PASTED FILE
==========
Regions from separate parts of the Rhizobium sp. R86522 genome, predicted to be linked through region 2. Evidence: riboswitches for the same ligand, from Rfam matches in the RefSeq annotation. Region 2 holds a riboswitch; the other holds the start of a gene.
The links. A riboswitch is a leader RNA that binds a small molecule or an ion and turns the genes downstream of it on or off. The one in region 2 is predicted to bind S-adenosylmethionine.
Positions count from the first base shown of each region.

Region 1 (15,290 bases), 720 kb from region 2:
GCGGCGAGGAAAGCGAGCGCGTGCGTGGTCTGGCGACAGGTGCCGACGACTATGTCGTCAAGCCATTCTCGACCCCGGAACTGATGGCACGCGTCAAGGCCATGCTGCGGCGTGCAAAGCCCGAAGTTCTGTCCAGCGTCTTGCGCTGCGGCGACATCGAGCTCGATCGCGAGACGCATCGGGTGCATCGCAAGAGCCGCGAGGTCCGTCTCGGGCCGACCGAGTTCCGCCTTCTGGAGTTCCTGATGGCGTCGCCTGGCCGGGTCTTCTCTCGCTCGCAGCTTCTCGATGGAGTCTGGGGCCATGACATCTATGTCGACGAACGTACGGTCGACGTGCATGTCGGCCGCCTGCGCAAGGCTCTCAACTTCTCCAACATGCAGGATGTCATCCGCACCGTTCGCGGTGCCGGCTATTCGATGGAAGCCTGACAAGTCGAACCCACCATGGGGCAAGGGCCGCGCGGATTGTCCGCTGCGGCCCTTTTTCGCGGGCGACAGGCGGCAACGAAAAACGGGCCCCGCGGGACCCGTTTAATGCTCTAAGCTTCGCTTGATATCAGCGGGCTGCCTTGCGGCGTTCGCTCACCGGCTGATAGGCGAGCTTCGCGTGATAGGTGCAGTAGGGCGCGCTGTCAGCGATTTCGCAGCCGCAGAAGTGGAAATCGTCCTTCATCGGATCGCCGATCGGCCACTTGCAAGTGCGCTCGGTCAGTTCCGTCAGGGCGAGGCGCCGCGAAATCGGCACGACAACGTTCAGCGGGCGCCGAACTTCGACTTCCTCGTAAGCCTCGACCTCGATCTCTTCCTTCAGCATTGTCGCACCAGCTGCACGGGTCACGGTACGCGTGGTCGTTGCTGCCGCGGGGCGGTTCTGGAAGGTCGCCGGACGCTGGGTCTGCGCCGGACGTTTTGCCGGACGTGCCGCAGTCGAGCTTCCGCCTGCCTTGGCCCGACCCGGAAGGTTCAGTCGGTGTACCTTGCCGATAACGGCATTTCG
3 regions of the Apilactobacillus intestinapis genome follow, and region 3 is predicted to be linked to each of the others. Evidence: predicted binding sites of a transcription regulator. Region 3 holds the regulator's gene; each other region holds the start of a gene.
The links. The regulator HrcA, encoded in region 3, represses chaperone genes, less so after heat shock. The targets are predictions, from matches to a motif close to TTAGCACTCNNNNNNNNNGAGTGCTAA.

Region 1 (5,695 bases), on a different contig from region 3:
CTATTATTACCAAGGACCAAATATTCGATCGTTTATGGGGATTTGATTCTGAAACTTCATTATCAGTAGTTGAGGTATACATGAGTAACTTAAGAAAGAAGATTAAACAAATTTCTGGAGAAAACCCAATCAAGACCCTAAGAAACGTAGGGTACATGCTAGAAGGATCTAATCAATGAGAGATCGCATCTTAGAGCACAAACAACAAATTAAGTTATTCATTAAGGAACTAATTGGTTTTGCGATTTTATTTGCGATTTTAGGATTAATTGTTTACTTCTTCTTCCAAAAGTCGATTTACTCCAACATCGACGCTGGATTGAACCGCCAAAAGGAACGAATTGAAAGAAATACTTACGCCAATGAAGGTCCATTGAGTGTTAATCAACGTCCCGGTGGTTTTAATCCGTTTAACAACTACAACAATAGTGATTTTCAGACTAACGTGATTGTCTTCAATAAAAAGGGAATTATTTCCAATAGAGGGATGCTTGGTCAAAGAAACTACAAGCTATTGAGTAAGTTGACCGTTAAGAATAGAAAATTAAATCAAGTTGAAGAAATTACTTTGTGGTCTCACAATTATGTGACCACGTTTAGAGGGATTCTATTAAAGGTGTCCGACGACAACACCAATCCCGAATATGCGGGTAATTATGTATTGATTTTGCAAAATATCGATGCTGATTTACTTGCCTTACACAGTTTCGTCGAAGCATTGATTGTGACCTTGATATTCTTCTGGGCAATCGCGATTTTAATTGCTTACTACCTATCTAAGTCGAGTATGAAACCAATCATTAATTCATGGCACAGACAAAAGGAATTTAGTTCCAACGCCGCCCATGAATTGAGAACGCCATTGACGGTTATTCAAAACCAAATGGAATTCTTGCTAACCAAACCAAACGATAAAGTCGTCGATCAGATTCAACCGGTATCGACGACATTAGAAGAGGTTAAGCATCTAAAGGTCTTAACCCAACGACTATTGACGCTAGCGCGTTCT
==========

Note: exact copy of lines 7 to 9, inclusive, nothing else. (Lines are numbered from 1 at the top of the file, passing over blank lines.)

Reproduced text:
The links. The regulator HrcA, encoded in region 3, represses chaperone genes, less so after heat shock. The targets are predictions, from matches to a motif close to TTAGCACTCNNNNNNNNNGAGTGCTAA.

Region 1 (5,695 bases), on a different contig from region 3:
CTATTATTACCAAGGACCAAATATTCGATCGTTTATGGGGATTTGATTCTGAAACTTCATTATCAGTAGTTGAGGTATACATGAGTAACTTAAGAAAGAAGATTAAACAAATTTCTGGAGAAAACCCAATCAAGACCCTAAGAAACGTAGGGTACATGCTAGAAGGATCTAATCAATGAGAGATCGCATCTTAGAGCACAAACAACAAATTAAGTTATTCATTAAGGAACTAATTGGTTTTGCGATTTTATTTGCGATTTTAGGATTAATTGTTTACTTCTTCTTCCAAAAGTCGATTTACTCCAACATCGACGCTGGATTGAACCGCCAAAAGGAACGAATTGAAAGAAATACTTACGCCAATGAAGGTCCATTGAGTGTTAATCAACGTCCCGGTGGTTTTAATCCGTTTAACAACTACAACAATAGTGATTTTCAGACTAACGTGATTGTCTTCAATAAAAAGGGAATTATTTCCAATAGAGGGATGCTTGGTCAAAGAAACTACAAGCTATTGAGTAAGTTGACCGTTAAGAATAGAAAATTAAATCAAGTTGAAGAAATTACTTTGTGGTCTCACAATTATGTGACCACGTTTAGAGGGATTCTATTAAAGGTGTCCGACGACAACACCAATCCCGAATATGCGGGTAATTATGTATTGATTTTGCAAAATATCGATGCTGATTTACTTGCCTTACACAGTTTCGTCGAAGCATTGATTGTGACCTTGATATTCTTCTGGGCAATCGCGATTTTAATTGCTTACTACCTATCTAAGTCGAGTATGAAACCAATCATTAATTCATGGCACAGACAAAAGGAATTTAGTTCCAACGCCGCCCATGAATTGAGAACGCCATTGACGGTTATTCAAAACCAAATGGAATTCTTGCTAACCAAACCAAACGATAAAGTCGTCGATCAGATTCAACCGGTATCGACGACATTAGAAGAGGTTAAGCATCTAAAGGTCTTAACCCAACGACTATTGACGCTAGCGCGTTCT